When putting a |"backer" into the hole - whether wallboard or wood - Apply white glue to the part of it that will touch the current wallboard. Then either screw it together or just "tie" it somehow so it stays in the right place until it dries. Then put glue on the back of the hole filling patch material. If you have a tight connection between the patch and the hole edge, squirting white glue into the joint will bond the two very well.
Bob
Add pictures here
<% if( /^image/.test(type) ){ %>
<% } %>
<%-name%>
Add image file
Upload
I've seen home improvement shows
1)cut a larger square (inch extra on each side).
2) Score 1" in in on each side on the back. 3) remove the 1" of gypsim from the back, so you have a 1" paper border on each side.
2. Then use the 1" on each side as if it is the drywall tape and mud all the way around.
Never tried this method but it looks slick. I usually use either 5 layers of mud till the hole is filled or your method.
c_kubie
Add pictures here
<% if( /^image/.test(type) ){ %>
<% } %>
<%-name%>
Add image file
Upload
Works great for me. Just be sure to not separate the overhanging flap of paper from the gypsum, _and_ to "butter" well the exposed edge of the patch before inserting. So there's no hidden gap.
Of course, it can simplify things to open the hole so that a patch can be made to fit pretty closely.
Some people call this a "blowout" patch.
John
Add pictures here
<% if( /^image/.test(type) ){ %>
<% } %>
<%-name%>
Add image file
Upload

Take a wood paint stirrer. Cut it about 6" wider that the hole. Drive a drywall screw into the center. Put a dollup of instant glue or quick-set construction adhesive on each end. Slip the stirrer into the hole, pulling on the screw till the glue sets. Cut a piece of sheetrock to fit into the hole. Use instant glue to fasten it to the wood stirrer. Then tape and mud.
Steve Manes Brooklyn, NY http://www.magpie.com/house
Add pictures here
<% if( /^image/.test(type) ){ %>
<% } %>
<%-name%>
Add image file
Upload
Thanks all - the replies are all great! I appreciate them all.
I want to ask though: when you say "Tape and mud", doesn't the tape stick out by its thickness, thereby preventing you from getting a nice flat join?
Dean
Add pictures here
<% if( /^image/.test(type) ){ %>
<% } %>
<%-name%>
Add image file
Upload
dean wrote:

Yes, the tape and the mud are on top of the wallboard, so it's not perfectly flat. Done well, spreading the slope very gradually over a wide area, it can be quite inconspicuous, and basically it will not be noticed. Especially with flat paint. One must resist the impulse to look for the lump, or to point it out to visitors!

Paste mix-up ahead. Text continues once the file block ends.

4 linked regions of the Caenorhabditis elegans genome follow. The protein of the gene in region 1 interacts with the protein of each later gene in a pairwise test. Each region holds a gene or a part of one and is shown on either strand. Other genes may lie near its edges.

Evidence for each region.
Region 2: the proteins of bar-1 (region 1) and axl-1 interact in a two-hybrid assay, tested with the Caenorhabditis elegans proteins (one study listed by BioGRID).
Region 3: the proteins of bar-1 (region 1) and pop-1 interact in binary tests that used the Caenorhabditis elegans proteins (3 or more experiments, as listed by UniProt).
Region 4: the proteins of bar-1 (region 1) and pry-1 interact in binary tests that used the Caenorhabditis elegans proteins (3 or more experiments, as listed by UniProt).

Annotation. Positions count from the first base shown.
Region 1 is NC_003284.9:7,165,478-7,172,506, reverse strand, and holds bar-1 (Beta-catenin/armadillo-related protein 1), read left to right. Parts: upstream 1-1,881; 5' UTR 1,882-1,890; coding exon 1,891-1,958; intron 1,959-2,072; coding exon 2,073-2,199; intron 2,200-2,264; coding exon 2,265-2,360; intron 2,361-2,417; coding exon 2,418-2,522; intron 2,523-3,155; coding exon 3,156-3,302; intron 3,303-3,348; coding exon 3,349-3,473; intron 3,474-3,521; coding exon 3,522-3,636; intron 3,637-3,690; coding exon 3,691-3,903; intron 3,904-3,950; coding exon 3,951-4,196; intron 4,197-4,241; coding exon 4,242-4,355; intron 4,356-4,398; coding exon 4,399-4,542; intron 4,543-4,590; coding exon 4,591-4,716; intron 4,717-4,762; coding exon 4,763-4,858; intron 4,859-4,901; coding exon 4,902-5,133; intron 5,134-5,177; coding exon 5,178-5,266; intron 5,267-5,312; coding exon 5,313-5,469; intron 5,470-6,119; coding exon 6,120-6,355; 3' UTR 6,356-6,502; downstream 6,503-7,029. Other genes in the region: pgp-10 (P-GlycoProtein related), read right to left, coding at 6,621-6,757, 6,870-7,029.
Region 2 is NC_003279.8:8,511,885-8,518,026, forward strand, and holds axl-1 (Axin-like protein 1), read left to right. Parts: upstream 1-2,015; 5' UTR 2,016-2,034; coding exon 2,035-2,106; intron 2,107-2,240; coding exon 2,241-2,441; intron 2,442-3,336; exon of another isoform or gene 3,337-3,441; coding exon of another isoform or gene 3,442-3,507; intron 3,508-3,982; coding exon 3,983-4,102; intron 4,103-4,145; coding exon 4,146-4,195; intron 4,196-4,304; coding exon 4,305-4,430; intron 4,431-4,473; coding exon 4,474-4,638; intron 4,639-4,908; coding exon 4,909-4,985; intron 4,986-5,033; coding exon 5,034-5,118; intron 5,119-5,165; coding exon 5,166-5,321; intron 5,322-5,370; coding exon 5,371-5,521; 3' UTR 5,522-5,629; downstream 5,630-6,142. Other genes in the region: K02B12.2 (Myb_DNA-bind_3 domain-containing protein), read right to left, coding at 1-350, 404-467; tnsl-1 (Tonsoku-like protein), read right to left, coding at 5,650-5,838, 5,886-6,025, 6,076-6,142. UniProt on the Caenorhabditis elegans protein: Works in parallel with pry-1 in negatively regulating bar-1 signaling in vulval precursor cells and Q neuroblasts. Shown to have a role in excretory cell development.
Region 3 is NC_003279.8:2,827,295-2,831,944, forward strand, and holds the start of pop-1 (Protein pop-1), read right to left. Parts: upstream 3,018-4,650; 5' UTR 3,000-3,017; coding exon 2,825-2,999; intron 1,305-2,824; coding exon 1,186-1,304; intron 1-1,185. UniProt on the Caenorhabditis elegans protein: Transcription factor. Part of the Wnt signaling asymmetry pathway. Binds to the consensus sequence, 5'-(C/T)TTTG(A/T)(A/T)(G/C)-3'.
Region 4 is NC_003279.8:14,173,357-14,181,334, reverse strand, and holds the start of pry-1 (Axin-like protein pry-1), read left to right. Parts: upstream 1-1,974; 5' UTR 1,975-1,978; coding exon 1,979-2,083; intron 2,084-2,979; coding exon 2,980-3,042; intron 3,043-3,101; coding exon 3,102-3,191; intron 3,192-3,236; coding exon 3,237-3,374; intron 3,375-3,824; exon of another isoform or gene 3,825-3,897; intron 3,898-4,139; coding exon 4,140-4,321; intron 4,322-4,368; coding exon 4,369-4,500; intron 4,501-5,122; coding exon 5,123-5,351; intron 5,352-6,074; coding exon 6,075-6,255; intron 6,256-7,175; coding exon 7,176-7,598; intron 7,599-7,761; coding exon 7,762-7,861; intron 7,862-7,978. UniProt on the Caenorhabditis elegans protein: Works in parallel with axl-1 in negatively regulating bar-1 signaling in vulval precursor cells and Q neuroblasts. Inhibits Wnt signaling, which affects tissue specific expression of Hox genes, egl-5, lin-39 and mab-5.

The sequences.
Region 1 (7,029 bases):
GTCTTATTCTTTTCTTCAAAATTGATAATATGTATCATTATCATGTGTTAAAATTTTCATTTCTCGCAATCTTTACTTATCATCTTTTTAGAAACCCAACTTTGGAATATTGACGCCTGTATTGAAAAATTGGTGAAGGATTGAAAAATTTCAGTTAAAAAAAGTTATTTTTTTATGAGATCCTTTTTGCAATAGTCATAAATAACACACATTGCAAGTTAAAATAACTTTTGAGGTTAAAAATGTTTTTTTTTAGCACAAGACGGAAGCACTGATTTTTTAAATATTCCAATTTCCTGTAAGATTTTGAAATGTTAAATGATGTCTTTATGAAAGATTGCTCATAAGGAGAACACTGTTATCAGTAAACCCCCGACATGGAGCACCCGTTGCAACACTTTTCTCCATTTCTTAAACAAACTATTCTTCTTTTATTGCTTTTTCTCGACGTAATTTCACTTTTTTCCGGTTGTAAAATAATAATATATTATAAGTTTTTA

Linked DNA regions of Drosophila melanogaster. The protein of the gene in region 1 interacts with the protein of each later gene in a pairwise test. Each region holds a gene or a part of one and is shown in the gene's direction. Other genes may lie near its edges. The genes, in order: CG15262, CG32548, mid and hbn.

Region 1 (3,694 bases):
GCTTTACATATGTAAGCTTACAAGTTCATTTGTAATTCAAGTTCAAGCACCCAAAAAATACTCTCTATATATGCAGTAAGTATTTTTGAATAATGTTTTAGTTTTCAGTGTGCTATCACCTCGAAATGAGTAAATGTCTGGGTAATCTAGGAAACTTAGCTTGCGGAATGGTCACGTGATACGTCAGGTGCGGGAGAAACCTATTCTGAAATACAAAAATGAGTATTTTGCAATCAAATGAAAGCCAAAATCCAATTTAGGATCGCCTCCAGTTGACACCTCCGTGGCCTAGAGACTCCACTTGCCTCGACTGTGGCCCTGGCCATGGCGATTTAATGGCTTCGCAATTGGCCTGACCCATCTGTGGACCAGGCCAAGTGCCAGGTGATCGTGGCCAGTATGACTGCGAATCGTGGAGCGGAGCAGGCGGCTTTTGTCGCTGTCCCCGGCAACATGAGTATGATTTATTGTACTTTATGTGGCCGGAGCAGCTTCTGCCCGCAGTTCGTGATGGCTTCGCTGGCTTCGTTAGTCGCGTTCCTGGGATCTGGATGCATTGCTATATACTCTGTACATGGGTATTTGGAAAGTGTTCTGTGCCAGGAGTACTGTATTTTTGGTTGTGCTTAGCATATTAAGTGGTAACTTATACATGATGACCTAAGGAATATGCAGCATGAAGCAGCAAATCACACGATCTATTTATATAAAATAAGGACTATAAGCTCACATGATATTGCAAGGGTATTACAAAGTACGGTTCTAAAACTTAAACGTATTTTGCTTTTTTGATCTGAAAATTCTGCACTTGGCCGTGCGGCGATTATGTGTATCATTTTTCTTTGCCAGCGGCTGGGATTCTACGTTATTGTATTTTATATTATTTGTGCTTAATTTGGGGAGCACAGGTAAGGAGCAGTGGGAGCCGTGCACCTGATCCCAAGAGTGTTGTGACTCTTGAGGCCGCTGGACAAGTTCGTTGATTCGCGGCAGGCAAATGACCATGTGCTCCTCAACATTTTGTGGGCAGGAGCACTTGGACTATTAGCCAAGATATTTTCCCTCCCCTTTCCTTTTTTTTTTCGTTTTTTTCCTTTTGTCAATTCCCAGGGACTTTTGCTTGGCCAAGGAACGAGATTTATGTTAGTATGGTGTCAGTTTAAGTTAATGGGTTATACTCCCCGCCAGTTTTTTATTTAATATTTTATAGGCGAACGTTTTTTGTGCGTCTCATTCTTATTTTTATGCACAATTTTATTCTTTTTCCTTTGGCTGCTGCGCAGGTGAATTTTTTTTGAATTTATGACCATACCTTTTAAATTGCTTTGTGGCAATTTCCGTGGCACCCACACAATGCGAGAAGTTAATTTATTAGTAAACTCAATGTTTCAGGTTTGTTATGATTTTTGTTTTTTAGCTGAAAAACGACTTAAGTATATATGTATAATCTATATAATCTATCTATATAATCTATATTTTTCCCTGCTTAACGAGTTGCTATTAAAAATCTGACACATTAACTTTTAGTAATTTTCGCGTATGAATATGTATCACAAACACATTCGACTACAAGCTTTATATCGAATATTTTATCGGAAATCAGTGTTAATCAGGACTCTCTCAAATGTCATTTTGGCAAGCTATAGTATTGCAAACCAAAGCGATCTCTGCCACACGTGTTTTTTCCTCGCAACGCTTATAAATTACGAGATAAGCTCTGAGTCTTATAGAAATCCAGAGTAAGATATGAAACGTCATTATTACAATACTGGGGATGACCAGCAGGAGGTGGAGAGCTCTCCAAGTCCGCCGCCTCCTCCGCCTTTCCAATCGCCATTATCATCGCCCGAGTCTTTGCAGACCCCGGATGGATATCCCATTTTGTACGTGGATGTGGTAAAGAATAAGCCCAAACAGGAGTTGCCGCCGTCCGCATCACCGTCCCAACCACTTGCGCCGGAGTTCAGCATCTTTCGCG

Another option is to put a wood rosette or some such over the hole, which would cover the hole and serve as a striker for the doorknob. I have seen that in some places, although I haven't tried it myself. I suppose you could just glue the sucker on.
Add pictures here
<% if( /^image/.test(type) ){ %>
<% } %>
<%-name%>
Add image file
Upload

In my experience, If you squirt white glue into the crack between the patch and the hole edge, with a close fit, the tape will not be needed. (after proper drying time) FWIW.
Add pictures here
<% if( /^image/.test(type) ){ %>
<% } %>
<%-name%>
Add image file
Upload
dean wrote:

That's why I use plaster of paris instead of "mud" for the bulk of the patch -- it's a lot stronger than mud and it doesn't shrink, so no tape is necessary. Use mud for the final skim coat so you can sand it easier.
Best regards, Bob
Add pictures here
<% if( /^image/.test(type) ){ %>
<% } %>
<%-name%>
Add image file
Upload

Take popsicle sticks and glue them with rubber cement on the inside of the wall. If you want to fill the hole completely with this method then you should use a pin to stab and position the last stick.
Add pictures here
<% if( /^image/.test(type) ){ %>
<% } %>
<%-name%>
Add image file
Upload

several applications to build up from the edge of the hole allowing to dry between layers. Finished with spackling once the hole was filled These were large holes and it took a couple of days and several applications to fill them. Worked great
Add pictures here
<% if( /^image/.test(type) ){ %>
<% } %>
<%-name%>
Add image file
Upload

Related Threads

    HomeOwnersHub.com is a website for homeowners and building and maintenance pros. It is not affiliated with any of the manufacturers or service providers discussed here. All logos and trade names are the property of their respective owners.